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how to calculate income protection

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If you’ve ever wondered how much income protection cover you need, this calculator will help. It takes your income and outgoings into account, then calculates how much it would cost to cover yourself for the next 12 months.

Step 1: Your income

The first step income protection calculator is to determine your income. Your earnings can be from a job, self-employment or a pension. You will need to know the amount of each type of income before you can calculate how much cover you need.

If you’re employed full-time and earn an annual salary of £25,000 per year then this equates to £10 per hour (20 hours/week) or £40k gross annual salary (an average wage). If your employer pays holiday pay and pension contributions then these would also be included in their calculation if they are taken into account on an ongoing basis – so don’t forget about them!

Step 2: Your outgoings

The next step is to look at your monthly outgoings. This includes everything that you pay each month, such as:

  • Mortgage or rent
  • Utilities (electricity, gas and water)
  • Food bills (groceries and other food expenses such as takeaway meals)

In addition to these basic items there may be further costs that you need to consider when calculating income protection. These may include insurance premiums and any fixed costs such as mortgage payments or maintenance of your home from time-to-time.

Step 3: Your savings

Now that you have a rough idea of how much income protection insurance is going to cost, it’s time to figure out how much money you should be saving. This will vary from person-to-person depending on their current financial situation, but there are some general guidelines:

  • How much should I save for my income protection? This is likely the most important part of building a savings plan because it represents your entire future. The good news is that this calculation can be done very quickly using an online calculator like our handy tool below!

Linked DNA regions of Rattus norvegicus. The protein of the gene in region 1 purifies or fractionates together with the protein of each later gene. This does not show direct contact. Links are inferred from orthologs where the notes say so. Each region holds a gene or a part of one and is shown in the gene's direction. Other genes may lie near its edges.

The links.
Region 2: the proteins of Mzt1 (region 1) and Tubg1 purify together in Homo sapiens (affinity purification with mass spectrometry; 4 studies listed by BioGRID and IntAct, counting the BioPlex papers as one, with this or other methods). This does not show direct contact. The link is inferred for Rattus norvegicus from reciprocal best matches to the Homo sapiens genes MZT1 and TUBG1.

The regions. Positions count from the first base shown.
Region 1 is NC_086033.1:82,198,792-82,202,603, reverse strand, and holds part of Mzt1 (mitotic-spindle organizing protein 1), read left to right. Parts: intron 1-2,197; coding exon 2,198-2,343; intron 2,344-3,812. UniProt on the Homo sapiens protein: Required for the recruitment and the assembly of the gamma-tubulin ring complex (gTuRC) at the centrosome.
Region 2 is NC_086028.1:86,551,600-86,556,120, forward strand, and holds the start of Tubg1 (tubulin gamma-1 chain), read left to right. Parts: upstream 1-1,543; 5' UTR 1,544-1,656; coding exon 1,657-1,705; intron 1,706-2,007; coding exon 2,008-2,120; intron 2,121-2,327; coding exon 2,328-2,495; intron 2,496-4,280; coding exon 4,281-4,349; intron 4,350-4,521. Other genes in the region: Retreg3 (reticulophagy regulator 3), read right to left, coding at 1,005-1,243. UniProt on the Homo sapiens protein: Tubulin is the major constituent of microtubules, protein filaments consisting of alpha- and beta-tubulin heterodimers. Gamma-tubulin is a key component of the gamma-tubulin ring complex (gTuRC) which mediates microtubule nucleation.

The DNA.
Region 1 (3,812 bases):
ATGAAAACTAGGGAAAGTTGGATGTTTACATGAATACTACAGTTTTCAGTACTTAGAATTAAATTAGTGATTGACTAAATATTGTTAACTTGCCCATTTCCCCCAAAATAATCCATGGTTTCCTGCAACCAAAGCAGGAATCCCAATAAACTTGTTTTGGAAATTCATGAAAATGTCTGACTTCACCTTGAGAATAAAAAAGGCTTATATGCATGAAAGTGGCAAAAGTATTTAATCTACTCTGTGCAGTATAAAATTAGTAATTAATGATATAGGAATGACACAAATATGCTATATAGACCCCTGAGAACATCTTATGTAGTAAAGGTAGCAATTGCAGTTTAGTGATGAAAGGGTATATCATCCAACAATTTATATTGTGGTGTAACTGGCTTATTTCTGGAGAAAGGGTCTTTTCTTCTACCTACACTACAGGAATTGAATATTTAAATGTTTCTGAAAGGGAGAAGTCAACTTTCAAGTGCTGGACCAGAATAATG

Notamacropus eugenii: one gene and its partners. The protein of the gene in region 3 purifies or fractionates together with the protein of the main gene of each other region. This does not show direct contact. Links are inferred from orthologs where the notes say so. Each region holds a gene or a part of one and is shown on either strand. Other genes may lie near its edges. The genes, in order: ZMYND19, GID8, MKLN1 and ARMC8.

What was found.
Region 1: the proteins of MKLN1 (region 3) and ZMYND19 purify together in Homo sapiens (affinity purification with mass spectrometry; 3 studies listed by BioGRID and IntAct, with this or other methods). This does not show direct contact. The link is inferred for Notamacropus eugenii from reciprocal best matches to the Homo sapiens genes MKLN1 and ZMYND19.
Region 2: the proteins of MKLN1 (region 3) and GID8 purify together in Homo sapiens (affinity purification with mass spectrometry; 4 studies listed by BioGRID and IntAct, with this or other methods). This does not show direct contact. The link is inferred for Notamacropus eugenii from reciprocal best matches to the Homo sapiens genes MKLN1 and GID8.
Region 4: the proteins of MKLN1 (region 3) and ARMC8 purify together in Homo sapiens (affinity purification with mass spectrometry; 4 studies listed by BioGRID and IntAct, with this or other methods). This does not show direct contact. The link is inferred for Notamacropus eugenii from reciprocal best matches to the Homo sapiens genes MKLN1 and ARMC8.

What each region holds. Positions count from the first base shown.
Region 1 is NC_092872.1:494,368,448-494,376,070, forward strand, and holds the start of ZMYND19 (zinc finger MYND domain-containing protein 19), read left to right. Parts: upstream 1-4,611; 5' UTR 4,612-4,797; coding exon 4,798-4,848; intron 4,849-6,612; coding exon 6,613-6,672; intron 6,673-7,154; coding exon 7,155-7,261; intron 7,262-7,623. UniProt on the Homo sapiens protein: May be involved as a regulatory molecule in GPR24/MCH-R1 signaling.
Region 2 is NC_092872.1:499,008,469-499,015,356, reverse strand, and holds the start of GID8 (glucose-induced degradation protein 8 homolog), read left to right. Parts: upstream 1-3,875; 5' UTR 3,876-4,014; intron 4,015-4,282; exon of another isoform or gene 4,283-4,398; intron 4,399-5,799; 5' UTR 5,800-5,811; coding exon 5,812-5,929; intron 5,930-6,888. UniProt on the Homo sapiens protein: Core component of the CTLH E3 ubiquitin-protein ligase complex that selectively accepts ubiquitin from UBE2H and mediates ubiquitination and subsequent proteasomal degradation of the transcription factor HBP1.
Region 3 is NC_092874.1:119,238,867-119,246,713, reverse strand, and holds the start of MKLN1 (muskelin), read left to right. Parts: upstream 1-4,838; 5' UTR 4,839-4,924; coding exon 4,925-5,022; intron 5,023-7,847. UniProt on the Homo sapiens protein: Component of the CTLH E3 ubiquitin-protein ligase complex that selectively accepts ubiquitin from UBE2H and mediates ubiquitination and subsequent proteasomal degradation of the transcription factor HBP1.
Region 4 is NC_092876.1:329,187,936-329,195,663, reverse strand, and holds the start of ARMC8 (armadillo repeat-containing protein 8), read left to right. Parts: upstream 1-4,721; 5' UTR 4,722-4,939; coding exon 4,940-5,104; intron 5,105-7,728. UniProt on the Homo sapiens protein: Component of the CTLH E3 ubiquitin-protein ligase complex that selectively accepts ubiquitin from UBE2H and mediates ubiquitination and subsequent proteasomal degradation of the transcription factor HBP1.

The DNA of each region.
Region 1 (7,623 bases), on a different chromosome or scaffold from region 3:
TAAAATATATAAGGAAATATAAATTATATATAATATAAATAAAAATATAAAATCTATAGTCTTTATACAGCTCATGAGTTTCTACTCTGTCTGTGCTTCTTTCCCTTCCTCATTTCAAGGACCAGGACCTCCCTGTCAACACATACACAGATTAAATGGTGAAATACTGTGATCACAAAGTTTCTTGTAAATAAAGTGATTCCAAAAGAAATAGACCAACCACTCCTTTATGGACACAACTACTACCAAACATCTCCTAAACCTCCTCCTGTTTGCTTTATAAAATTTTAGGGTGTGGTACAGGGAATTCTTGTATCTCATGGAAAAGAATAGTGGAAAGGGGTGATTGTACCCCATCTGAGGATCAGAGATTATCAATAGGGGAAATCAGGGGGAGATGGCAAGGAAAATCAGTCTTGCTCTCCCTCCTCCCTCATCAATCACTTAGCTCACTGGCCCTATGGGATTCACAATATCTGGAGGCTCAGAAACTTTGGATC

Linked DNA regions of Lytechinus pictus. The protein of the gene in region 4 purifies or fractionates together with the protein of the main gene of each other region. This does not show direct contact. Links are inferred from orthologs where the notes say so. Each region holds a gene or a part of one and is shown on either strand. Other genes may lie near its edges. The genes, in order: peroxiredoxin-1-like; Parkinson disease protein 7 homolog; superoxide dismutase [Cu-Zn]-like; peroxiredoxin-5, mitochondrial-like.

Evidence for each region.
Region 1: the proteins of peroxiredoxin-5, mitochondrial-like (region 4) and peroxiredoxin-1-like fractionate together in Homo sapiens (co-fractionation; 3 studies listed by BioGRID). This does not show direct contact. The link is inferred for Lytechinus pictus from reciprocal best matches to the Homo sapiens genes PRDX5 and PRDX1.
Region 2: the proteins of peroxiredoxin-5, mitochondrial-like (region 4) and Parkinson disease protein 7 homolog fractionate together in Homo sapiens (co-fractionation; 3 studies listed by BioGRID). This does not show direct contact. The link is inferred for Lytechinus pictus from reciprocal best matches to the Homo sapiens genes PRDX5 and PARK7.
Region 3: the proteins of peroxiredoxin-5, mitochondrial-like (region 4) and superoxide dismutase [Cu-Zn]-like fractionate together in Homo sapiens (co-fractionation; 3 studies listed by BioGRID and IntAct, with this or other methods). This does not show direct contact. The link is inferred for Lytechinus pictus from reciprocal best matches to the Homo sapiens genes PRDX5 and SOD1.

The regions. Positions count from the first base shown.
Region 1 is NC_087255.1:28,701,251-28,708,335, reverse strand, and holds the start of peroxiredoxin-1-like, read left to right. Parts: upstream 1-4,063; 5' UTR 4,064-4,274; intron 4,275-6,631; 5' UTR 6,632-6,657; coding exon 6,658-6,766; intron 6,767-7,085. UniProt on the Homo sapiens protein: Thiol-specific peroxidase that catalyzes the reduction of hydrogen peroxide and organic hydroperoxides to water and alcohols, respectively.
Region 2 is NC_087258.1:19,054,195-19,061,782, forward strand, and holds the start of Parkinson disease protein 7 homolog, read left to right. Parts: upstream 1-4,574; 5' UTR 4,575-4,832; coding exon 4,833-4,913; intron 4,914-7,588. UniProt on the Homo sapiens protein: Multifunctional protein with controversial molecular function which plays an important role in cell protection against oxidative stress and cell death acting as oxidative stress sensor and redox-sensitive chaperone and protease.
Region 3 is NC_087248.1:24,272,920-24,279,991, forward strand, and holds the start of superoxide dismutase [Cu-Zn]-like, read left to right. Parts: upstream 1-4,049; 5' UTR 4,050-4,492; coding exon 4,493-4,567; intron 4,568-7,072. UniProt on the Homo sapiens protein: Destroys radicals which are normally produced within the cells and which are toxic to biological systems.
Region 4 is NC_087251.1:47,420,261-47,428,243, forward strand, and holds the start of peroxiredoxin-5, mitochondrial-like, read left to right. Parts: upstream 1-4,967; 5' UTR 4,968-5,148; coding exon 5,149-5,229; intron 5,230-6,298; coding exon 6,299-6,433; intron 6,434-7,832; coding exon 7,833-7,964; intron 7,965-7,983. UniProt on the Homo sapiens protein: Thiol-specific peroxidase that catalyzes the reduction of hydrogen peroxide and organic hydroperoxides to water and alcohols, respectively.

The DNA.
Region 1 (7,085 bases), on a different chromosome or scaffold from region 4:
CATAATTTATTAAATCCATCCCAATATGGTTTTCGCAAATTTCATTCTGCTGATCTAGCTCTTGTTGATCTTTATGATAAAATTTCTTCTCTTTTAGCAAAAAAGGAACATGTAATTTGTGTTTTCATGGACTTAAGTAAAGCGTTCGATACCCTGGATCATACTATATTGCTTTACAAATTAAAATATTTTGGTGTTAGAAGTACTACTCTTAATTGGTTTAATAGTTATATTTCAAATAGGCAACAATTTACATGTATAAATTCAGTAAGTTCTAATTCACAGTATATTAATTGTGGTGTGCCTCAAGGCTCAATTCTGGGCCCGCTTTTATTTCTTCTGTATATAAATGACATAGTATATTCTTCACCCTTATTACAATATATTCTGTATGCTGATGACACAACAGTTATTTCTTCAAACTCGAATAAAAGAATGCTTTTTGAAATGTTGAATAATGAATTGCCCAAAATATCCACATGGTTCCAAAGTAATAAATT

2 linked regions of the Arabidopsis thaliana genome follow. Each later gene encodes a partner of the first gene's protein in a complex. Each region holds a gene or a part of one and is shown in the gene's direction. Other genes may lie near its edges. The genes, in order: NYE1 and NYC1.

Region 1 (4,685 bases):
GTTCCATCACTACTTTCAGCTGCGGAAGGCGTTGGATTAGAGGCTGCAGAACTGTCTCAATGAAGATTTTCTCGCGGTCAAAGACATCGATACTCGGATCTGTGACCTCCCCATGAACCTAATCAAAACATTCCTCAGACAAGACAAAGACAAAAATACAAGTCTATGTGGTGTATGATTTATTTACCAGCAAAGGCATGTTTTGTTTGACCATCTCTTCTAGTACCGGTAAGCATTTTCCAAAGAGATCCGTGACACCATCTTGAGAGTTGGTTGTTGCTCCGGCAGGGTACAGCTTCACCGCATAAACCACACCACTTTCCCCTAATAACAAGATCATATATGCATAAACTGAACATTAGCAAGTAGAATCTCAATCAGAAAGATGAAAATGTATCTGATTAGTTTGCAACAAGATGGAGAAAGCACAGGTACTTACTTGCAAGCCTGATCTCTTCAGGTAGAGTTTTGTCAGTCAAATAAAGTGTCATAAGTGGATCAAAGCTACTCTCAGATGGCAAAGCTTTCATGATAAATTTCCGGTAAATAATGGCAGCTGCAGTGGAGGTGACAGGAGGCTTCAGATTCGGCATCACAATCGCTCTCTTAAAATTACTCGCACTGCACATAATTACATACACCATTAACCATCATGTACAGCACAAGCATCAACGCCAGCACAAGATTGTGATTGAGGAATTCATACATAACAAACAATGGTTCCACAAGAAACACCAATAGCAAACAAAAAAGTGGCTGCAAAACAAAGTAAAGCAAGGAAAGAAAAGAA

• How much do I need to cover my lifestyle expenses, such as groceries and clothing? These costs may fluctuate over time but they are typically fairly fixed (unless there are children involved). A reasonable goal would be 10%–20% of gross monthly income as a starting point; however if things get tight then reduce this amount accordingly until things start looking better again—which may mean cutting back even further than expected if necessary!

Step 4: Lifestyle expenses

The final step is to calculate your lifestyle expenses. These are any expenses that aren’t included in your step 2 outgoings, but are still considered to be necessary for you to live comfortably.

  • Include items such as holidays, entertainment and eating out; for example:
  • $1,000 per week on a family holiday
  • $400 weekly for entertainment including cinema tickets, theatre tickets etc. (If you don’t have children this can also include babysitting)
  • Include any debt repayments such as mortgage or rent (even if it isn’t monthly). Also include things like utilities if they’re recurring payments – like water/gas bills – even though they may not seem like an expense at the time but could help make life easier in future years when things might get harder due to old age or illness etc..

Use the calculator to determine how much cover you need.

The calculator will ask you to provide some details about your lifestyle, including:

  • Your monthly outgoings (housing costs, food and drink etc.)
  • Your savings (savings accounts and investments)
  • Your income (salary/wage)

The calculator will then use these figures to calculate how much income protection insurance cover you need in order to be financially secure.

Conclusion

In conclusion, you may be wondering how much income protection cover you really need. We hope this guide has helped you get an idea of where to start and what the process looks like when calculating your own income protection insurance needs.

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